In Chapter 2, you worked with adding and multiplying integers (positive and negative whole numbers and zero).  In this lesson, you will use  +  and    tiles to learn about subtraction of integers.  Keep the following questions in mind as you work with your team today.  At the end of the lesson, you will discuss your conclusions about them.

How can we remove negative tiles when the collection has only positive tiles?

How can we think about subtraction when there are not enough to “take away”?

When does subtracting make the result larger?

3-24. Examine the assortment of positive and negative tiles at right.  What integer does this assortment represent? Explore using the 3-24 Student eTool (CPM).

1. What happens if three  +  tiles are removed?  How can you use numbers and symbols to represent this action and the resulting value?
2. What happens if three    tiles are removed from the original set of tiles?  Again, how can you represent this action and the result using numbers and symbols?

3-25. It is often useful to represent operations and expressions in multiple ways.  These ways include:

• A diagram (for example, using  +  and    tiles or with a number line)
• A numerical expression
• A situation described in words
• The total value

In each part labeled (a) through (c) below, one representation is given.  Work with your team to create each of the other representations. Explore using the 3-25 Student eTool (CPM).

1. −8 −(−3)
2. It is cold!  The first time I looked at the thermometer today, it said it was 0 degrees Fahrenheit.  Then it dropped 5 degrees!  How cold is it now?

3-26. Note: Before you start this problem, you may want to review the Math Notes box in Lesson 2.2.4.  It will remind you of how to use  +  and    tiles to represent integer addition.

For each of the expressions below:

• Build an assortment of tiles that represents the first integer.
• Explain how to subtract using words.
• Find a way to draw the process on your paper.
• Record the expression and result as a number sentence.
1. 7 − 5
2. 0 − 4
3. −6 − 2
4. 3 − (−4)
5. −8 − (−5)
6. −1 − (−9)

3-27. Subtraction can also be represented on the number line model.

1. Sketch the number line above on your paper.
2. How can you represent 2 − 7 using the number line?  Discuss your ideas with your team and use the number line to represent your answer.
3. How can you represent 1 − (−2) using the number line?  Again, discuss your ideas with your team and use the number line to represent your answer.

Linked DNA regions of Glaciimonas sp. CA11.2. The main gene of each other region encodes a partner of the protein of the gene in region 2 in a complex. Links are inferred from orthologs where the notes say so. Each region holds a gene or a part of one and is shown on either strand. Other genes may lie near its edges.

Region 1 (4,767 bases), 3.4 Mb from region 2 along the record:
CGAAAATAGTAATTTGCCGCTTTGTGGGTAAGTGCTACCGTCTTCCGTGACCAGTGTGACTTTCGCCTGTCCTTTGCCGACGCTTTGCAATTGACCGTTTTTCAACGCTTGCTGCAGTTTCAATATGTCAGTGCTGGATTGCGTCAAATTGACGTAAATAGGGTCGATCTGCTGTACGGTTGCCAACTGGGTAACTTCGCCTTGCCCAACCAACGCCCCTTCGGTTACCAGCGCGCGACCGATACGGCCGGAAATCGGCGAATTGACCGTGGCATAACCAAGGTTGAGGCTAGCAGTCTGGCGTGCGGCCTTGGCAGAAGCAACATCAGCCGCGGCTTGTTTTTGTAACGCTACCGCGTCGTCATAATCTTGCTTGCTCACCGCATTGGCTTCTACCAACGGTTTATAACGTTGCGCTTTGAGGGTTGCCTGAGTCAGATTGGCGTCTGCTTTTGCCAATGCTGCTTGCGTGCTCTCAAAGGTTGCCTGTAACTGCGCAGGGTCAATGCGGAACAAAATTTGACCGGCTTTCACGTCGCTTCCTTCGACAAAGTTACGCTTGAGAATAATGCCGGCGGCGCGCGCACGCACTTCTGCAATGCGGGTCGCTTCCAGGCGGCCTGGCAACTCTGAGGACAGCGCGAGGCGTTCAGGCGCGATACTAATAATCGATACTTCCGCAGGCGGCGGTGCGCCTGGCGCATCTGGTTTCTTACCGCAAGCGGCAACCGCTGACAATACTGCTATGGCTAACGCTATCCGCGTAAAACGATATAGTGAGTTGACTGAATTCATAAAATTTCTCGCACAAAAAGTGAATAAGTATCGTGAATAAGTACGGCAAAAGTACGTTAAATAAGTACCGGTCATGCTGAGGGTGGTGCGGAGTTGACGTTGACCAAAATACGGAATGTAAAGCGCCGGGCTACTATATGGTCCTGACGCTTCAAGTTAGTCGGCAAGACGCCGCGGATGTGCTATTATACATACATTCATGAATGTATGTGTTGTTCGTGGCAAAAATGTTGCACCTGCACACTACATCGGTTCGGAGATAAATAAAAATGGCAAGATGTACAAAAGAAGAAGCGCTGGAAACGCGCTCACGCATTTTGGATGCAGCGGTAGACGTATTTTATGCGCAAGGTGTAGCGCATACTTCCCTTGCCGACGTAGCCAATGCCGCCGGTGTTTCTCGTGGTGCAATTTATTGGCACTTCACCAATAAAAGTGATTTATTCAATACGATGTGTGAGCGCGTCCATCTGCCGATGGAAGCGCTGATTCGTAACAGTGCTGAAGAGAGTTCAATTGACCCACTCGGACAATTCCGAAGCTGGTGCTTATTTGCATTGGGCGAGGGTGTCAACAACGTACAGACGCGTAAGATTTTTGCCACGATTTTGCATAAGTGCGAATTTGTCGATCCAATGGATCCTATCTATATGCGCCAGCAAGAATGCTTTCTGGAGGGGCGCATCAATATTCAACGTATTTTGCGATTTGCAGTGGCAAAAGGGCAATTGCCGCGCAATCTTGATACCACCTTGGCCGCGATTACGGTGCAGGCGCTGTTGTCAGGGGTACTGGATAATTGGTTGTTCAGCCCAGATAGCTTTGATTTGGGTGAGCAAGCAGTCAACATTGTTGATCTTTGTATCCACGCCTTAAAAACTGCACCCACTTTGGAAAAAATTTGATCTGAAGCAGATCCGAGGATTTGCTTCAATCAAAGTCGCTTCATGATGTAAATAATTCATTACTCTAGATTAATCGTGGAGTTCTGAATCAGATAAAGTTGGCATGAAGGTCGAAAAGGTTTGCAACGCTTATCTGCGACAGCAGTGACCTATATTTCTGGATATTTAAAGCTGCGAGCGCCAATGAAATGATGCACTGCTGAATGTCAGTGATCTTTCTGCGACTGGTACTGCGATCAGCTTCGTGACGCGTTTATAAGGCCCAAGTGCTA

3-28. The Deep Submergence Vehicle, Alvin, can dive to a maximum depth of 14,764 ft.  If sea level is 0, then this depth can be written as –14,764 ft.  The deepest point in the Pacific Ocean, as well as the world, is a location called Challenger Deep in the Mariana Trench.  It has a depth of –35,840 ft.  Tory and Nina wanted to know the distance from the bottom of the trench to Alvin when the submarine was at its maximum dive depth.

Tory knew that they needed to subtract to find the difference between the two depths, so she did  −35,840 − (−14,764), Nina, on the other hand, did −14,764 − (−35,840).

1. Complete both computations.  What do you notice about the solutions?
2. If you want to find the distance between the two depths, what could you do with the computations to get a positive value?  Write both expressions to show this.
3. Use your work from part (b) to find the distance between Alvin at its deepest dive depth and the following points.  For each calculation, write an equation and your solution.
1. The Puerto Rico Trench in the Atlantic Ocean, –28,374 ft.
2. The Eurasia Basin in the Arctic Ocean, –17,881 ft.
3. The Java Trench in the Indian Ocean, –23,376 ft.

3-29. Absolute value can be thought of as the distance between a number and zero, but it can be thought of as the distance between two non-zero numbers, as well.  Use your number line model from problem 3-27 to answer the following questions.

1. Place points at 8.6 and 3.4 on your number line.  What is the absolute value (distance) between 8.6 and 3.4?  How can you tell?
2. Use the number line to find the absolute value (distance) between –6.72 and 4.13.

3-30. Represent the distance between each pair of points below in two ways using the absolute value symbol.  For example, the distance between 8 and 3 can be written

= 5 as well as = 5.

1. −2 and 1
2. 2.38 and 7.49
3. 9 and −6.55

3‑31. Zariah drew the diagram at right to show Cecil the acrobat’s movements on a tightrope.

1. Her expression is 8 + (−3) + 2.  Discuss with your team how the numbers in her expression are related to the diagram.
2. Zariah decided to change the length of the acrobat’s sequence by removing the 2‑foot arrow.  How does this change the length of the sequence?  How can this action (removing the 2‑foot arrow) be represented in a number sentence?
3. What if Zariah removed the 3-foot-long arrow instead, leaving both of the other arrows in the diagram above?  How does removing this movement change the overall length of the sequence?  How can this action (removing the backwards 3‑foot arrow) be represented in her expression?  How can it be represented by changing the diagram?  Discuss this with your team or the class until the way the expression is written makes sense.

1. 1 − 3 − 5 − 7 = 0
2. 1 − 3 − 5 − 7 = −14
3. 1 − 3 − 5 − 7 = −4
4. 1 − 3 − 5 − 7 = 10